The fourth principle deals with the mental environment of the classroom: we would like to create an environment where students can take risks, where they can grow in maturity, and where they can feel that it is okay to make mistakes as long as they learn from them. Students must be free to experiment and take chances with their writing. Fletcher highlights the importance of this experimentation. "It's important to recognize the critical place this kind of experimentation has in the writer's development [...]. We need to redefine the success ethic, not just in writing classes but during the entire school day, to mean not only, 'Did you get it right?' but also 'Did you take a chance? Did you try something you've never tried before?" (17). Our students will, hopefully, experiment with their writing: creating different genres, playing with word choices, and expressing their own personal creativity. Linda Christensen also emphasizes the importance of a language arts program that encourages risk taking; "however, the biggest problem with Fred's writing was the fact that he didn't make mistakes. This piece demonstrates his discomfort with writing. He wasn't taking any risks" (174). She goes on to explain why risk-taking is so important: "When more attention is paid to the way something is written or said than to what is said, students' words and thoughts become devalued" (Christensen, 174). We want students to feel free to chase the substance of writing, not worrying about grammar and other traditional roles until later in the writing process; we want students to feel that their words and thoughts are valued for their meaning.
Finally, our fifth principle is voice. We would like our students to feel free to express both their own creativity and their home cultures through their writing. We hope our students use their backgrounds to create their writing; we long to see influences from home culture and dialects peeking through in their writing. Delpit warns about stifling home voices in children's writing. "First, they should recognize that the linguistic form a student brings to school is intimately connected with loved ones, community, and personal identity. To suggest that this form is 'wrong' or, even worse, ignorant, is to suggest that something is wrong with the student and his or her family" (Delpit, 125). We do not want to convince our students that their home culture is wrong; in actuality, we want to embrace and unite both their home culture and their school culture. Fletcher emphasizes the importance of allowing students to highlight their home cultures in their writing. He claims, "voice in writing has much to do with the intimacy between writer and subject: a close distance between the author and what is being written about" (Fletcher, 72). If students are closely connected to the material they are writing about, they create a better personal voice that draws the reader in. Christensen echoes Fletcher's sentiments; "students must be taught to hold their own voices sacred, to ignore the teachers who have made them feel that what they've said is wrong or bad or stupid" (174). We hope our students leave our classroom knowing that their voices are sacred and that their teachers do not feel their writing is wrong or bad or stupid.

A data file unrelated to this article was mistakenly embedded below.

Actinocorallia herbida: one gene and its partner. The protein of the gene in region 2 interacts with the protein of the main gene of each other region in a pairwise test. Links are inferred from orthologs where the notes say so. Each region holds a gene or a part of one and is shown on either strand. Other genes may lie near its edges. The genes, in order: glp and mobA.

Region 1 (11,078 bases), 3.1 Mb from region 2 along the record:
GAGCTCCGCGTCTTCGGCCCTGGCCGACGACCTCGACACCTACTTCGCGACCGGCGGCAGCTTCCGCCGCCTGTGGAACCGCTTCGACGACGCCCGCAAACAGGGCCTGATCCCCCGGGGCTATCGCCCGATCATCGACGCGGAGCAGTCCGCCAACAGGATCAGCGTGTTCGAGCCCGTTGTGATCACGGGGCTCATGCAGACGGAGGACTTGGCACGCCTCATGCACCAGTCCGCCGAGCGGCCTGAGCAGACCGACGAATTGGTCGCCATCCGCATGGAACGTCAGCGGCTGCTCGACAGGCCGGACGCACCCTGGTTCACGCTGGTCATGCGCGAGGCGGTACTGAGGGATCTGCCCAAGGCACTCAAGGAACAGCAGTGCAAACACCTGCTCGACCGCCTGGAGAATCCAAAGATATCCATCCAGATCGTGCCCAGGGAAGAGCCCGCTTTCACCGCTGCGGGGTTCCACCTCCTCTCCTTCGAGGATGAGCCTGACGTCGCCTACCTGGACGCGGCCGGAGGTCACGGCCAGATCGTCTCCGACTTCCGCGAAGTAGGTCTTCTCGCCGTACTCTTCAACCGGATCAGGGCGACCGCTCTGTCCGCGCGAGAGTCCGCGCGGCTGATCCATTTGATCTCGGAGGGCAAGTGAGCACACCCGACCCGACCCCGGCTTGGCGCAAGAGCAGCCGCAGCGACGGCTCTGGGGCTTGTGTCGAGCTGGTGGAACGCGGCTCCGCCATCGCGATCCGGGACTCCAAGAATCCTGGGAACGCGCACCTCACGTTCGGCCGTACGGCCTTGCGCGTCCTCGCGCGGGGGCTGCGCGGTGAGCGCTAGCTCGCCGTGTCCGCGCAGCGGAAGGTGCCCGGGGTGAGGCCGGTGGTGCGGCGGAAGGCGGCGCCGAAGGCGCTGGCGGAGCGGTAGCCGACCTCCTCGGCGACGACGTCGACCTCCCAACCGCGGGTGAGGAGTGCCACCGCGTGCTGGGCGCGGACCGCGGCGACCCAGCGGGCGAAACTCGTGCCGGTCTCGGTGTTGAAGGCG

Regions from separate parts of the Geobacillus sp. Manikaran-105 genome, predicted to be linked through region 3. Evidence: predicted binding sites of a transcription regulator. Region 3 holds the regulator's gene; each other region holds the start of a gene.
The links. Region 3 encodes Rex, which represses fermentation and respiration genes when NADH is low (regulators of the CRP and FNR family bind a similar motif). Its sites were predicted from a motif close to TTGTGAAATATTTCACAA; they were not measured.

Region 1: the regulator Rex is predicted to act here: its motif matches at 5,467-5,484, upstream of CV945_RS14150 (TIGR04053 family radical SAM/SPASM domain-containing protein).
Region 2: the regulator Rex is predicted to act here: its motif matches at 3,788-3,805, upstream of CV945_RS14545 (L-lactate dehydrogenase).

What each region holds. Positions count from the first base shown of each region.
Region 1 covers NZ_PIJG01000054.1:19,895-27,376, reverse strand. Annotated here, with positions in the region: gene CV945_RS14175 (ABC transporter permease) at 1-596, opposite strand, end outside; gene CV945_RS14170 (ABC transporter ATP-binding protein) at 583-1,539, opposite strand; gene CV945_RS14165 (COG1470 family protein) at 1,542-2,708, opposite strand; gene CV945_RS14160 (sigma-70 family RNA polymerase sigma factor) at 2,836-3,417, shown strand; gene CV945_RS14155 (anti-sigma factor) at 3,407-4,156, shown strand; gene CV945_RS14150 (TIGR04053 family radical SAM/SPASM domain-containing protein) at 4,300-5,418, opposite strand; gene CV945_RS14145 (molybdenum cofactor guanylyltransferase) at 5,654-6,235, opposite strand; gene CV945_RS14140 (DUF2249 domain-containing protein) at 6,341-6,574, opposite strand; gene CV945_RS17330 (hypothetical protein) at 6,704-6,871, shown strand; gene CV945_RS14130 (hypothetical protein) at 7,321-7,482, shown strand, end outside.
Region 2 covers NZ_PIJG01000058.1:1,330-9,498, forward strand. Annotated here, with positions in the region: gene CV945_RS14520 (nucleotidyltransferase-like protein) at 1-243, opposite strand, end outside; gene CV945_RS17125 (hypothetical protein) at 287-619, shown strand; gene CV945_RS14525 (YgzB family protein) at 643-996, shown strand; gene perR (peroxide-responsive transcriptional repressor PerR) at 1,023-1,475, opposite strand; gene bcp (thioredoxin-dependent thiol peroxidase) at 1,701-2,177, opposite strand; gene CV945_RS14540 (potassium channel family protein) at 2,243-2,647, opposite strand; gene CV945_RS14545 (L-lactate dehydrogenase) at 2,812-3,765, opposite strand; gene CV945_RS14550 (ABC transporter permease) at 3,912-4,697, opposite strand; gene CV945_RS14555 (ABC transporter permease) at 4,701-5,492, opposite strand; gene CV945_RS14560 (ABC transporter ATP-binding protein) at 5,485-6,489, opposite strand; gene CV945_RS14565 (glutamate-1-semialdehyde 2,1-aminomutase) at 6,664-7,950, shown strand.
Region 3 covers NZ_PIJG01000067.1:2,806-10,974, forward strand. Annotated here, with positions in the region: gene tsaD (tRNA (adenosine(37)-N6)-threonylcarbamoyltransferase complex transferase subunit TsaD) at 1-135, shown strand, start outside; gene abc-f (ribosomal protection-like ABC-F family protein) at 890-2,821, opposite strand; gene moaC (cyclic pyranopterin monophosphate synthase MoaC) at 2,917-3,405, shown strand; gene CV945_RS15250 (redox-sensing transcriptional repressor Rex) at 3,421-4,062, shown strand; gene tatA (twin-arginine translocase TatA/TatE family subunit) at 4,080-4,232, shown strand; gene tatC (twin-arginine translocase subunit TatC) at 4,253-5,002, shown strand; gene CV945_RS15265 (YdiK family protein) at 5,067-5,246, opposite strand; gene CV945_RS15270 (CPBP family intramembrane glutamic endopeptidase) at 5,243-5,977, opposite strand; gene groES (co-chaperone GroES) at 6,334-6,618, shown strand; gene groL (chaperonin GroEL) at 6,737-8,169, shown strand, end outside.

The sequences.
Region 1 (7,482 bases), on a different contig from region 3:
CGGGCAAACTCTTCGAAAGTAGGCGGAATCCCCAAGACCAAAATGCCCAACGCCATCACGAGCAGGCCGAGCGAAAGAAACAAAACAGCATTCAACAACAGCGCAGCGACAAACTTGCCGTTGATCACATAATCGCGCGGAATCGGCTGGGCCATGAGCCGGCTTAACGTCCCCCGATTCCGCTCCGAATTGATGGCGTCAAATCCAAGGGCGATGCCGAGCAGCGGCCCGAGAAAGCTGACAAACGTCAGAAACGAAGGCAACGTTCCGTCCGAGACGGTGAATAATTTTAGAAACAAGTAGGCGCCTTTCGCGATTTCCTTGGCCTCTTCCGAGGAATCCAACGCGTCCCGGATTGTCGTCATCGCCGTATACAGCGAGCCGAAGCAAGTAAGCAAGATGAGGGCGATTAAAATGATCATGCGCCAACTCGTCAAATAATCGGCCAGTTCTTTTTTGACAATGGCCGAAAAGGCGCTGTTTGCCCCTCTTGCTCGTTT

Works Cited

Christensen, L. (2002). “Whose Standard? Teaching Standard English.” In B.M.
Power and R.S. Hubbard (Eds.), Language Development: A Reader for Teachers 2nd Ed. (173-177). New York: Prentice.

Cramer, R.L. (2001). Creative Power: The Nature and Nurture of Children’s Writing.
New York: Allyn.

Delpit, L. (2002). “What Should Teachers Do? Ebonics and Culturally Responsive
Instruction.” In B.M. Power and R.S. Hubbard (Eds.), Language Development: A Reader for Teachers 2nd Ed. (124-128). New York: Prentice.

Fletcher, R. (1992). What a Writer Needs. Portsmouth: Heinemann.